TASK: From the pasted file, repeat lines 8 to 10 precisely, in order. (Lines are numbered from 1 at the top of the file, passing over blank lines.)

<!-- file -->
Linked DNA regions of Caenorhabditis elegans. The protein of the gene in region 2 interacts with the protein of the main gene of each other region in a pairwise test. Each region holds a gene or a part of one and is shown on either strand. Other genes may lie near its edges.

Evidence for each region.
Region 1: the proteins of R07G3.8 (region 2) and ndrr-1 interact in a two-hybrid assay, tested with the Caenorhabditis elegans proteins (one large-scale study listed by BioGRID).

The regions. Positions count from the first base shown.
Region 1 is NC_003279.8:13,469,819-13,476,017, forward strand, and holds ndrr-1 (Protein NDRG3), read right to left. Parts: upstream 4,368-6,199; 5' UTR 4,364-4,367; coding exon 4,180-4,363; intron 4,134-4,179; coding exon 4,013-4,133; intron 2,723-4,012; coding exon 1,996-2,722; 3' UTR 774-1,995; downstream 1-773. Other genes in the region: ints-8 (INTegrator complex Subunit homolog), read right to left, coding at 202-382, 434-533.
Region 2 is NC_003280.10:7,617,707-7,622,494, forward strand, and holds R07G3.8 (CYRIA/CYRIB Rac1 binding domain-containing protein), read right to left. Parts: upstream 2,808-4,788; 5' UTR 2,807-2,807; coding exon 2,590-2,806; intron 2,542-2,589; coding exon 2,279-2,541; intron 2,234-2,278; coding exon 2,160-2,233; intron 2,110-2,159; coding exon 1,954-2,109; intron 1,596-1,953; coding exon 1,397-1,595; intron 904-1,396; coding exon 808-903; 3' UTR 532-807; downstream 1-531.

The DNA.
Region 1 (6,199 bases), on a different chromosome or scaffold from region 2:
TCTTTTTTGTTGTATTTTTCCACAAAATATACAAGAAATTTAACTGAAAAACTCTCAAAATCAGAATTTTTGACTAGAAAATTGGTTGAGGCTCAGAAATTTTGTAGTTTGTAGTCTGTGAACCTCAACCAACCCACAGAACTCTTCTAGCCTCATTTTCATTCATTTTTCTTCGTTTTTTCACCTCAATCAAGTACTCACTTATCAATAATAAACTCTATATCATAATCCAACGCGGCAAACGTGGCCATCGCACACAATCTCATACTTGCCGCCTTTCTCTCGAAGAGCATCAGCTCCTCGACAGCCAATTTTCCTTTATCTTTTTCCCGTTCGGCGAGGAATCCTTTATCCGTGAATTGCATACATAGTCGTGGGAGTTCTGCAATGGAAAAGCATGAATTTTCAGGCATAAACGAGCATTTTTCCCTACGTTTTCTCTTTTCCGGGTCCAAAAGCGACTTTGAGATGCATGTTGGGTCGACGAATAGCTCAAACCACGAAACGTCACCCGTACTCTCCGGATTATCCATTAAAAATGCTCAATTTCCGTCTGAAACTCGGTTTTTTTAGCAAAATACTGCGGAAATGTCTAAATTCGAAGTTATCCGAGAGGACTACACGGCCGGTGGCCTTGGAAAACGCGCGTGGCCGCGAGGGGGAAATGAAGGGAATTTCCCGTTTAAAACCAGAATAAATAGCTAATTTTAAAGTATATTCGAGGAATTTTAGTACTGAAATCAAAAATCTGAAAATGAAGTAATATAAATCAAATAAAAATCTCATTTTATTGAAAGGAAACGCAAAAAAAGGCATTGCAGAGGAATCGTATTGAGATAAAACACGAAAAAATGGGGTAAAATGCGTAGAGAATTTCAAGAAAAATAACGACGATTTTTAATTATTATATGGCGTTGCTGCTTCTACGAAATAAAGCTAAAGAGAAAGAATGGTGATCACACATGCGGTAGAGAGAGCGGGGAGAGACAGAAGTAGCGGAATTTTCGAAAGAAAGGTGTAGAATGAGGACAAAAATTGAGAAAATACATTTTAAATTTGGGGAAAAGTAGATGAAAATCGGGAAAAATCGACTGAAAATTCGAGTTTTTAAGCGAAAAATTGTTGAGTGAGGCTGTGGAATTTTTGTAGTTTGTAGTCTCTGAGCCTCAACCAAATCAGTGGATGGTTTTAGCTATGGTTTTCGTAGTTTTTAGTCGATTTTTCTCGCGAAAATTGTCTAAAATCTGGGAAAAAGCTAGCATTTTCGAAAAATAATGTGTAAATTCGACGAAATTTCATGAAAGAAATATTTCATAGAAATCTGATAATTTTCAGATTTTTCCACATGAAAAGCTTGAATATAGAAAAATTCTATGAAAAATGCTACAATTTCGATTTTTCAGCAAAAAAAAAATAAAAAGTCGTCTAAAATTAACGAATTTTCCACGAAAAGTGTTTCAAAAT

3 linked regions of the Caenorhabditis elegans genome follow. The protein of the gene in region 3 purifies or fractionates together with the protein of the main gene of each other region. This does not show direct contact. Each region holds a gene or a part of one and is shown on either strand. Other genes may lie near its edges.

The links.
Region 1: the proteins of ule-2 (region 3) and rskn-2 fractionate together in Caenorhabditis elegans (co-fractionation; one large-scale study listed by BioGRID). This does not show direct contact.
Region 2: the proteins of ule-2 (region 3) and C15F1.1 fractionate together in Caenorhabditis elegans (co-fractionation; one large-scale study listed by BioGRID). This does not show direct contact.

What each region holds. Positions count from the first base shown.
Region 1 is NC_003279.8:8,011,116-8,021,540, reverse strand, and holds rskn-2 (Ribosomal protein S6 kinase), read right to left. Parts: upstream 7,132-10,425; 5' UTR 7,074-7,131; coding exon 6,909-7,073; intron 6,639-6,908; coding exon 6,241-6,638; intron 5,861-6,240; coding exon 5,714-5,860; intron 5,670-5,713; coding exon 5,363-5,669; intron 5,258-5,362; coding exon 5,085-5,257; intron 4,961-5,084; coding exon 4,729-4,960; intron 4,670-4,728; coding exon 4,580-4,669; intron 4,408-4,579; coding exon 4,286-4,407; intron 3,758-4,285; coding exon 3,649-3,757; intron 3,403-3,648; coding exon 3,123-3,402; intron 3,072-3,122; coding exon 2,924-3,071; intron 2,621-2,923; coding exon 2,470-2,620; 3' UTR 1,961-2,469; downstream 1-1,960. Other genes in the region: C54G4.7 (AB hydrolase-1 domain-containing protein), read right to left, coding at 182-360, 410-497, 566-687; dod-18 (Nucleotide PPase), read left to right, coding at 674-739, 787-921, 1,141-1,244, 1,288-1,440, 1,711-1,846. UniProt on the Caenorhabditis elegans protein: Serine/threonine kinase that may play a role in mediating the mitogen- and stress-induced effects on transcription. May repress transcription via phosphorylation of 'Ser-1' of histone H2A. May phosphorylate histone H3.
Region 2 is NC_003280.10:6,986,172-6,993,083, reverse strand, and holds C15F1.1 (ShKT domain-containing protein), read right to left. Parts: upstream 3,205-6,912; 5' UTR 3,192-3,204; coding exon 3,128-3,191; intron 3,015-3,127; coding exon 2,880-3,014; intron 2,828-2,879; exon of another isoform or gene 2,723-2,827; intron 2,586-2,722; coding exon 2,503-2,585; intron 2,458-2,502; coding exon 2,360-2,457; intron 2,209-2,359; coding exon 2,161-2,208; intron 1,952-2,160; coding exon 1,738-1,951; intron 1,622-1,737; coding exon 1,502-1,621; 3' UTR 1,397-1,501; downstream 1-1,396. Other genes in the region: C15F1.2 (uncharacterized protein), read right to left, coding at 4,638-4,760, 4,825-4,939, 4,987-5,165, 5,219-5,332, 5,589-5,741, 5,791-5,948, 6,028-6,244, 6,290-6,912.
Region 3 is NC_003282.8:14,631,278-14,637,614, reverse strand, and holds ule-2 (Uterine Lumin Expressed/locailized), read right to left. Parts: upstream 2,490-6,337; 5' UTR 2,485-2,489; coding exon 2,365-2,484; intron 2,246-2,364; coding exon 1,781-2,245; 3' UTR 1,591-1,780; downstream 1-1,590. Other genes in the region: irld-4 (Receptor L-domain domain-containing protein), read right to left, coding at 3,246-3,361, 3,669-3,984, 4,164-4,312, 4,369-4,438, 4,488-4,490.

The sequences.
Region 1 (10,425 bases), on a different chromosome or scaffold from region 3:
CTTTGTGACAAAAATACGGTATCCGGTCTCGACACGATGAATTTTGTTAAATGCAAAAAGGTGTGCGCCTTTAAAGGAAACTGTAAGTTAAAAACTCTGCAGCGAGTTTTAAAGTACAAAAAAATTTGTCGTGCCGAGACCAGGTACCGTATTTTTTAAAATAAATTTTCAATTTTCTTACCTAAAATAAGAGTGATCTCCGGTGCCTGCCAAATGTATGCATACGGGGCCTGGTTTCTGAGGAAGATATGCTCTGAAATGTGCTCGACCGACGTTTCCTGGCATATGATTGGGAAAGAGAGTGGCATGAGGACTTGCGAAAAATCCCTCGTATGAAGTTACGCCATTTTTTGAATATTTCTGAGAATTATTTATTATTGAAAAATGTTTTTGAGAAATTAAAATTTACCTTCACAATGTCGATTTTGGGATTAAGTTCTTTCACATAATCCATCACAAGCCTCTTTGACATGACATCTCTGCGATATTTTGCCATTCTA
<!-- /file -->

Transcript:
Region 1 (6,199 bases), on a different chromosome or scaffold from region 2:
TCTTTTTTGTTGTATTTTTCCACAAAATATACAAGAAATTTAACTGAAAAACTCTCAAAATCAGAATTTTTGACTAGAAAATTGGTTGAGGCTCAGAAATTTTGTAGTTTGTAGTCTGTGAACCTCAACCAACCCACAGAACTCTTCTAGCCTCATTTTCATTCATTTTTCTTCGTTTTTTCACCTCAATCAAGTACTCACTTATCAATAATAAACTCTATATCATAATCCAACGCGGCAAACGTGGCCATCGCACACAATCTCATACTTGCCGCCTTTCTCTCGAAGAGCATCAGCTCCTCGACAGCCAATTTTCCTTTATCTTTTTCCCGTTCGGCGAGGAATCCTTTATCCGTGAATTGCATACATAGTCGTGGGAGTTCTGCAATGGAAAAGCATGAATTTTCAGGCATAAACGAGCATTTTTCCCTACGTTTTCTCTTTTCCGGGTCCAAAAGCGACTTTGAGATGCATGTTGGGTCGACGAATAGCTCAAACCACGAAACGTCACCCGTACTCTCCGGATTATCCATTAAAAATGCTCAATTTCCGTCTGAAACTCGGTTTTTTTAGCAAAATACTGCGGAAATGTCTAAATTCGAAGTTATCCGAGAGGACTACACGGCCGGTGGCCTTGGAAAACGCGCGTGGCCGCGAGGGGGAAATGAAGGGAATTTCCCGTTTAAAACCAGAATAAATAGCTAATTTTAAAGTATATTCGAGGAATTTTAGTACTGAAATCAAAAATCTGAAAATGAAGTAATATAAATCAAATAAAAATCTCATTTTATTGAAAGGAAACGCAAAAAAAGGCATTGCAGAGGAATCGTATTGAGATAAAACACGAAAAAATGGGGTAAAATGCGTAGAGAATTTCAAGAAAAATAACGACGATTTTTAATTATTATATGGCGTTGCTGCTTCTACGAAATAAAGCTAAAGAGAAAGAATGGTGATCACACATGCGGTAGAGAGAGCGGGGAGAGACAGAAGTAGCGGAATTTTCGAAAGAAAGGTGTAGAATGAGGACAAAAATTGAGAAAATACATTTTAAATTTGGGGAAAAGTAGATGAAAATCGGGAAAAATCGACTGAAAATTCGAGTTTTTAAGCGAAAAATTGTTGAGTGAGGCTGTGGAATTTTTGTAGTTTGTAGTCTCTGAGCCTCAACCAAATCAGTGGATGGTTTTAGCTATGGTTTTCGTAGTTTTTAGTCGATTTTTCTCGCGAAAATTGTCTAAAATCTGGGAAAAAGCTAGCATTTTCGAAAAATAATGTGTAAATTCGACGAAATTTCATGAAAGAAATATTTCATAGAAATCTGATAATTTTCAGATTTTTCCACATGAAAAGCTTGAATATAGAAAAATTCTATGAAAAATGCTACAATTTCGATTTTTCAGCAAAAAAAAAATAAAAAGTCGTCTAAAATTAACGAATTTTCCACGAAAAGTGTTTCAAAAT

3 linked regions of the Caenorhabditis elegans genome follow. The protein of the gene in region 3 purifies or fractionates together with the protein of the main gene of each other region. This does not show direct contact. Each region holds a gene or a part of one and is shown on either strand. Other genes may lie near its edges.